holding civil penalties available under the Song-Beverly Act could be considered in determining whether consumer satisfied amount in controversy requirement under Magnuson-Moss Warranty Act for federal question jurisdictionSummary of this case from Timothy Junyoung Park v. Jaguar Land Rover N. Am.
November 7, 2005
Martin W. Anderson, Anderson Law Firm, Santa Ana, CA, for Plaintiff.
Aaron H. Jacoby, Jeffrey M. Tanzer, Whitwell Jacoby Emhoff, Beverly Hills, CA, for Defendant.
ORDER IN RE: SUBJECT MATTER JURISDICTION
On August 29, 2005, this Court issued an order to show cause re: subject matter jurisdiction; specifically with regard to the question of whether civil penalties may be included in the amount in controversy requirement for diversity jurisdiction. The parties filed simultaneous briefing on the issue on October 11, 2005. After reviewing the memoranda, the Court ordered supplemental briefing addressing whether the Court has federal question jurisdiction and whether Plaintiff is unable to satisfy the diversity amount in controversy requirement to a "legal certainty." Because the Court finds that Plaintiff has federal question jurisdiction under the Magnuson-Moss Warranty Improvement Act ("Magnuson-Moss Act" or "Act"), the Court does not reach the question of whether the Court has diversity jurisdiction.
The Magnuson-Moss Act allows a "consumer" to bring suit when he claims to have to been "damaged by the failure of a supplier, warrantor, or service contractor to comply with any obligation under this [Act], or under a written warranty, implied warranty, or service contract." 15 U.S.C. § 2310(d)(1). Plaintiff here alleges that Defendant injured her by breaching a service contract. Before subject matter jurisdiction can be invoked by the federal courts under the Act, however, a plaintiff must meet an amount in controversy requirement of $50,000. § 2310(d)(3)(B). The Act's amount in controversy excludes interests and costs. Id.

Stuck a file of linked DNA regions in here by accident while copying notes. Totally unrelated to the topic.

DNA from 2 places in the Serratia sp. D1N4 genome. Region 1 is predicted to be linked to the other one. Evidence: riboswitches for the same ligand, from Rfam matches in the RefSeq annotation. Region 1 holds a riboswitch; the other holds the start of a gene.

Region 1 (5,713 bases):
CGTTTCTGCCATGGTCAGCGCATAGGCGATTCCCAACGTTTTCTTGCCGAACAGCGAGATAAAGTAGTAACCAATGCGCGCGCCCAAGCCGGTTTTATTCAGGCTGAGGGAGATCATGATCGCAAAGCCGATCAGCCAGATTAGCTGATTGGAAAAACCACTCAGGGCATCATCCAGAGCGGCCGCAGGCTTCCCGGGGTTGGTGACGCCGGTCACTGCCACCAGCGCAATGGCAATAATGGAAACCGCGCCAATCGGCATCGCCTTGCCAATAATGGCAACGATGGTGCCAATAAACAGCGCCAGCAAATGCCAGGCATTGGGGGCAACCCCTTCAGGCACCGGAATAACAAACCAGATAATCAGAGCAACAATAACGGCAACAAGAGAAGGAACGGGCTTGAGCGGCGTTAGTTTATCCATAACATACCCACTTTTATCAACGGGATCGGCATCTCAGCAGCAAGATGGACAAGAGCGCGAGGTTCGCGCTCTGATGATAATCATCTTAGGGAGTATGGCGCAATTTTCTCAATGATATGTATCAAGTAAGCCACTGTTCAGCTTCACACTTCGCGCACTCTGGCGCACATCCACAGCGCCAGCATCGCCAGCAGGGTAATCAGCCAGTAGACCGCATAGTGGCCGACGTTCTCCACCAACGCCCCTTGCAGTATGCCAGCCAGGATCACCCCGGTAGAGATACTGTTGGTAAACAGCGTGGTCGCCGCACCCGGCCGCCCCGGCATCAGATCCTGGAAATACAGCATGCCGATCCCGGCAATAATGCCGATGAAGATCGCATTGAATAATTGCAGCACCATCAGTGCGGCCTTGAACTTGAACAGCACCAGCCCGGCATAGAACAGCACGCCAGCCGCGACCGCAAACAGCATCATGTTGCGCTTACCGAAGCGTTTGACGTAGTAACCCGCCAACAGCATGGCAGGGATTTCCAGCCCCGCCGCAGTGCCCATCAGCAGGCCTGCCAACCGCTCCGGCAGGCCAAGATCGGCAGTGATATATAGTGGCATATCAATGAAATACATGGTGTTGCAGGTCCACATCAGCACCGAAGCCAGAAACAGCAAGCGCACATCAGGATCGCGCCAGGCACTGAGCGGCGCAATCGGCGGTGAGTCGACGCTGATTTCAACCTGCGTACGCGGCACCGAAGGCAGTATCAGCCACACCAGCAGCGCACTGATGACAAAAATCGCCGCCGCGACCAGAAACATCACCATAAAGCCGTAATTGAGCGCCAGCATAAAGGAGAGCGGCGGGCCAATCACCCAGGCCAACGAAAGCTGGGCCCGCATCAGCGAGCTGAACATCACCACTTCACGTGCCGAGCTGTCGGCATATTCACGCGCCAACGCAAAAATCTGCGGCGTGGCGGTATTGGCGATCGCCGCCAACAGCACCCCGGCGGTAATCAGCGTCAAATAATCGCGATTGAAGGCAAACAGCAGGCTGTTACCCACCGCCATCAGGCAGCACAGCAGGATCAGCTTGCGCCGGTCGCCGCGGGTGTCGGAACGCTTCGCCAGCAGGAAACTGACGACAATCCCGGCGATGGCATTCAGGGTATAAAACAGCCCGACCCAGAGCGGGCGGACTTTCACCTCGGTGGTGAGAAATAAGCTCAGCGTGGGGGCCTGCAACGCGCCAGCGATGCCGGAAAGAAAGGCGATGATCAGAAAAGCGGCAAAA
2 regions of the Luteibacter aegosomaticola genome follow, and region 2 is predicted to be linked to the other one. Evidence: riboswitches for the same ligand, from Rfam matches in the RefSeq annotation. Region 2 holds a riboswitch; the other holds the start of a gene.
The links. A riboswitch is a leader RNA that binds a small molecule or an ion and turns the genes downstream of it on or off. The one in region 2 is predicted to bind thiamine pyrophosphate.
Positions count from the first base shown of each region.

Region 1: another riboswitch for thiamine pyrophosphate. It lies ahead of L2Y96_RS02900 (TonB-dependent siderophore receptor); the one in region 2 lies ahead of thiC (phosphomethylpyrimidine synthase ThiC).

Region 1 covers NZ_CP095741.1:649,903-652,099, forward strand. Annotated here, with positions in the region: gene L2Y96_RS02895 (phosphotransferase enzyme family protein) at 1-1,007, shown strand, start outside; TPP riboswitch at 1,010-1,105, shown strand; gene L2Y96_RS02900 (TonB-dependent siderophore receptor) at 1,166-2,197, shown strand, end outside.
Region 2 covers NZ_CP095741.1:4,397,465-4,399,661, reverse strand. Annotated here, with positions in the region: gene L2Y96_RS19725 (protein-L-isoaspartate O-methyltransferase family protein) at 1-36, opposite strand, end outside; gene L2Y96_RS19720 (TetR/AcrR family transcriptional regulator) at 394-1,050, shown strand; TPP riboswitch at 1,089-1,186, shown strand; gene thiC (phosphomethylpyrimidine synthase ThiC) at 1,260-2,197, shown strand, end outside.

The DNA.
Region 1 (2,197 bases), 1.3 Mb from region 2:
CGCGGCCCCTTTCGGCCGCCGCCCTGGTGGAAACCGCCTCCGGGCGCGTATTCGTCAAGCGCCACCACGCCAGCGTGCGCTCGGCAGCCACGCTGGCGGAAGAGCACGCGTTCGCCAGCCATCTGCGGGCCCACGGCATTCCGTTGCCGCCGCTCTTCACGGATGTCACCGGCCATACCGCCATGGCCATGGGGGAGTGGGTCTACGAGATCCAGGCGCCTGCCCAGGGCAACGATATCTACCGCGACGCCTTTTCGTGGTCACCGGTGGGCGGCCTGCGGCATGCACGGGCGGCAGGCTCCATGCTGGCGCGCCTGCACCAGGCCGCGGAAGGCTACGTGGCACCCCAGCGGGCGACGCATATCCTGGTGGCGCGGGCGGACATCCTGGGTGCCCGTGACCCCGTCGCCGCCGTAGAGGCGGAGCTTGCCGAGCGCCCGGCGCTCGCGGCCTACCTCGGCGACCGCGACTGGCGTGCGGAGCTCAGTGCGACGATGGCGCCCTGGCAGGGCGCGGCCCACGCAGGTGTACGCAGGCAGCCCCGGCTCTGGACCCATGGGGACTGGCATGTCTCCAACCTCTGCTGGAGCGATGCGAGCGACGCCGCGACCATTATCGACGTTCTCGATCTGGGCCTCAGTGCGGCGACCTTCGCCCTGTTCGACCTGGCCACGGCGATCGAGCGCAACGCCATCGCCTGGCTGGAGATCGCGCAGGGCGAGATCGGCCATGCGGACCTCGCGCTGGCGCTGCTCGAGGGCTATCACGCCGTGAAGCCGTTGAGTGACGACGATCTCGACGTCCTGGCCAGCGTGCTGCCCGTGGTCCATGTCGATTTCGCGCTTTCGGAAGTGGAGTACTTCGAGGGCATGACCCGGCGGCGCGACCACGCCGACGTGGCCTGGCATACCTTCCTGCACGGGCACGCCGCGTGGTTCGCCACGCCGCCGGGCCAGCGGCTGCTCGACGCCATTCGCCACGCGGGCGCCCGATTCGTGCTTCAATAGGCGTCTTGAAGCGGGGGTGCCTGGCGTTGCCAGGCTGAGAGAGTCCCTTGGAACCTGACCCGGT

Plaintiff does not contest the fact that the damages she is claiming due to the alleged breach alone, approximately $20,000, do not satisfy the amount in controversy requirement under the Magnuson-Moss Act. Instead, Plaintiff argues that she meets the $50,000 cut off in either of two ways: (1) by including her estimated attorney's fees in the calculation, or (2) by including her claim for treble damages in the calculation.
With respect to any attorney's fees Plaintiff incurs in this action, the Magnuson-Moss Act does authorize an award of attorney's fees to private plaintiffs that successfully litigate under the Act. § 2310(d)(2). Plaintiff claims that her attorney's fees alone are likely to be more than the Act's amount in controversy threshold and provides the declaration of her attorney in support. See Decl. Martin W. Anderson, Pl.'s Resp. to OSC, Ex. 1 ¶ 5. However, it is not clear that attorney's fees can be considered in the Act's jurisdictional amount calculation. The Ninth Circuit has never decided the question. See Kelly v. Fleetwood Enters., Inc., 377 F.3d 1034, 1039 (9th Cir. 2004) (acknowledging the issue but declining to address it). Nonetheless, numerous other circuits have concluded that attorney's fees cannot be considered as part of this calculation because 15 U.S.C. § 2310(d)(3)(B) excludes "interest and costs" from the amount in controversy, and attorney's fees are "costs" for the purposes of this analysis. See, e.g., Ansari v. Bella Auto. Group, 145 F.3d 1270, 1271 (11th Cir. 1998); Gardynski-Leschuck v. Ford Motor Co., 142 F.3d 955 (7th Cir. 1998); Suber v. Chrysler Corp., 104 F.3d 578, 589 n. 12 (3d Cir. 1997); Boelens v. Redman Homes, Inc., 748 F.2d 1058, 1069 (5th Cir. 1984); Saval v. B.L. Ltd., 710 F.2d 1027, 1032-33 (4th Cir. 1983).